military it is a meaningless comparison. And therefore there hasn’t been a time in recent years where
we do not have a non exposes control group. But reserves showed just simply going to deploy double
the rate of psychiatric disorder but let’s be clear it went from 3 to 6% it’s not 30 to 60% the vast
majority came back well. But purely deploying did increase the rate of disorders and that was still
present 5 years later and I think that is still the case now and we think it is due to homecoming. It is
not what happens in Theatre. It is the great difficulties that reserves have in home coming compared to

Michael: In what way? Just going back in and not being surrounded by that group?

Simon: The things that help you adjust when you come back. You can see people like me, my
colleagues, lots of formal social support, there are people like Padres the in between, but what really
matters is the informal social support, you get from families, your mates, barbeques, the chain of
command all of those things and of course by definition the reserves do not get that and here is the
paradox in order to reduce the rate of psychiatric casualties for the reserves you are going to have to
make them look like regulars and then the whole point of them has gone. And that is our wicked
problem. I don’t think there is a solution to that.

I remember my hospital is very friendly towards the armed forces and my universities as well. But when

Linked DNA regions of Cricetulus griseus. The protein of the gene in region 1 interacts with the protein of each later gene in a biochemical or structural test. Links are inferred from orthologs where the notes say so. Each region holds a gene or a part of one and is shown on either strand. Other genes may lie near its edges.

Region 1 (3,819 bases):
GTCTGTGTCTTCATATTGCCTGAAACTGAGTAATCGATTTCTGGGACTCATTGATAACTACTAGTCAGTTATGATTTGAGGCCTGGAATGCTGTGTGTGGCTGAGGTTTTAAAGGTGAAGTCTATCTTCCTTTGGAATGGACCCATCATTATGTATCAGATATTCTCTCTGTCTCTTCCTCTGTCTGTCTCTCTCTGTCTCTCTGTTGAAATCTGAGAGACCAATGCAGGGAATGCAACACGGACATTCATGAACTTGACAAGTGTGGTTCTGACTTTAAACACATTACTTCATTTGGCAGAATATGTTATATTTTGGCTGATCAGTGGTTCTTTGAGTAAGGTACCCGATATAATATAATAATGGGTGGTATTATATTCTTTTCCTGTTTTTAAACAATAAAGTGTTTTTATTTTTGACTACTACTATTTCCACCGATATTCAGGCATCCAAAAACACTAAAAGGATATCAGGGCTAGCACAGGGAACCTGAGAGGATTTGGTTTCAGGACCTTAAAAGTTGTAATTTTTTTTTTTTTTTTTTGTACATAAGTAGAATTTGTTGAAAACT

people come back being reserves everyone is terribly interested but it does not take very long before
like if you are a medic a doctor quite well while you were aware we had to do your on calls and another
reorganisation and you forget about it. But if you are a regular when you come back the one thing you
do know is that your employer, the Army, does approve of what you have done. ( laughing) And that is
not the case we try to but fundamentally it is not really for civilians. It is not the same. And then there
is the support from you mates, colleagues and your family. If you are living in a garrison town it is very
different to if you are way out living on your own.

Michael: If we make the comparison with The World War One and recent conflicts, with a family or the
role that a wife or a partner would have had in the First World War where things changed a lot post
conflict where a daughter may have had to look after their father or the wife, their plans would change it
would be about the man in the house. And then we fast forward to Afghanistan. What are we seeing ?
or are we seeing any impact in the families, sons and daughters and wives and their future?

Simon: Yes, and it is a really good question. First of all, again comparison to the World War are very
difficult because we had millions coming back . There were a lot of concerns how veterans would be.
Spouses would get , because if you were not married it did not count , it was assumed you were
married , they got a booklet that their returning husband would have. Same with America and you read
them, and they are written in a way in that sound Harry Enfield is nevertheless they are pulling out the